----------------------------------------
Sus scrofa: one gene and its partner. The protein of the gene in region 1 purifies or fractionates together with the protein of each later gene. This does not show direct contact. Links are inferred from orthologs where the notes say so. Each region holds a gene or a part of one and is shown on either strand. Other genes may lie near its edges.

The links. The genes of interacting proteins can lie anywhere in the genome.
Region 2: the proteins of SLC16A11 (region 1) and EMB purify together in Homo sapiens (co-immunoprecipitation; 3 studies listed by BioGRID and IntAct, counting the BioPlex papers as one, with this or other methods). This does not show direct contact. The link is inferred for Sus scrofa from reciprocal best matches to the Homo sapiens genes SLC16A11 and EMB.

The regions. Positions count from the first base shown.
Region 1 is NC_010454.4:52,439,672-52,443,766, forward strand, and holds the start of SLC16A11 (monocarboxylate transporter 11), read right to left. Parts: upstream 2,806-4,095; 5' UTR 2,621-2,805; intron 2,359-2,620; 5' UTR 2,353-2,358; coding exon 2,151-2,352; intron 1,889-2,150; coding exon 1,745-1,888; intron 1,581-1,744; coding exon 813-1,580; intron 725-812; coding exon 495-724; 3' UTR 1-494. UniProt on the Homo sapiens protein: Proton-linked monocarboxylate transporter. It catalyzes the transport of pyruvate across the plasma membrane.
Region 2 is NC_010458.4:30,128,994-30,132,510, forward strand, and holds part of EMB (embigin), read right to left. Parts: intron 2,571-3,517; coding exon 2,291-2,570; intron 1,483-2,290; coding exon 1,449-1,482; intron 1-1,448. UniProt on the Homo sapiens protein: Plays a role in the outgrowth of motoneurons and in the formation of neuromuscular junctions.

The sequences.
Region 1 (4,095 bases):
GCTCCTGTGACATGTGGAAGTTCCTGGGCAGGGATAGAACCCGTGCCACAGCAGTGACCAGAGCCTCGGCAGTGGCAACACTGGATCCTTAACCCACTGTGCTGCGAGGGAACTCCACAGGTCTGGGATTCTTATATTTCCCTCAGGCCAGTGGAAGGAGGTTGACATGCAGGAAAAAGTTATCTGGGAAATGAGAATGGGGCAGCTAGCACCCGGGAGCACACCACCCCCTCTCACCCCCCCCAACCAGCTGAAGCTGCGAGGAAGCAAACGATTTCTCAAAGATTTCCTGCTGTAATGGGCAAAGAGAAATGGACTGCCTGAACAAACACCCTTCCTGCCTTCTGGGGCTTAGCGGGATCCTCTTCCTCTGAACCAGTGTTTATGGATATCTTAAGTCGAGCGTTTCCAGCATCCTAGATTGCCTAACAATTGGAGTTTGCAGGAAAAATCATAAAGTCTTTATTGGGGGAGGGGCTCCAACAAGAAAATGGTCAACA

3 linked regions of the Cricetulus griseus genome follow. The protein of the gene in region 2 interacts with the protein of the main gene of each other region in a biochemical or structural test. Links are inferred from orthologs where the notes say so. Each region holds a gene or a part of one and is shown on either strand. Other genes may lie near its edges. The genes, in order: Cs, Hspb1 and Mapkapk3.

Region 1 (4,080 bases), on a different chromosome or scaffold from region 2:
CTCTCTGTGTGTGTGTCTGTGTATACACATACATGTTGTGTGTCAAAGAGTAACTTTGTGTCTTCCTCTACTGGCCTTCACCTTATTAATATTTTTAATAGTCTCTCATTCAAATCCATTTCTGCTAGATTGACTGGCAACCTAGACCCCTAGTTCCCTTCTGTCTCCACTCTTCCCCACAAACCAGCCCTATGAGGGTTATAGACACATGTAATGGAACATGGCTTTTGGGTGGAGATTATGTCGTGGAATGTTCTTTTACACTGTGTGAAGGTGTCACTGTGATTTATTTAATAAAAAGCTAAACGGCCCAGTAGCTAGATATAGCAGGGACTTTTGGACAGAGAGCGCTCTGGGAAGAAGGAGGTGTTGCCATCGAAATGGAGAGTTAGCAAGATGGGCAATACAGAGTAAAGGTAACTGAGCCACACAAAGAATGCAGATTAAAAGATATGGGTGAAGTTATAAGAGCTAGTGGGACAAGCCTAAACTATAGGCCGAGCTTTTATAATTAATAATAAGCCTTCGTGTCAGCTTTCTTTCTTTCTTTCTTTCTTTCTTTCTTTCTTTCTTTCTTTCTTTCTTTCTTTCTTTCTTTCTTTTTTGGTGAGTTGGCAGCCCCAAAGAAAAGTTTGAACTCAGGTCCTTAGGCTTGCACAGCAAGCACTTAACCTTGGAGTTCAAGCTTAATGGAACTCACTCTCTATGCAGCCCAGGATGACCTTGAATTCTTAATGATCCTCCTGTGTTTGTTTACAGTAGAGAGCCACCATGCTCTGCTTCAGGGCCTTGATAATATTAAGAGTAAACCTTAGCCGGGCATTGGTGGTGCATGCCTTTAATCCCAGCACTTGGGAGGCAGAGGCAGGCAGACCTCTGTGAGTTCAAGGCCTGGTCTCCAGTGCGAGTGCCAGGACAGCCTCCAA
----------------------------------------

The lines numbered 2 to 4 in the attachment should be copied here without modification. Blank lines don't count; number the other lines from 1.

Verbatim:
The links. The genes of interacting proteins can lie anywhere in the genome.
Region 2: the proteins of SLC16A11 (region 1) and EMB purify together in Homo sapiens (co-immunoprecipitation; 3 studies listed by BioGRID and IntAct, counting the BioPlex papers as one, with this or other methods). This does not show direct contact. The link is inferred for Sus scrofa from reciprocal best matches to the Homo sapiens genes SLC16A11 and EMB.

The regions. Positions count from the first base shown.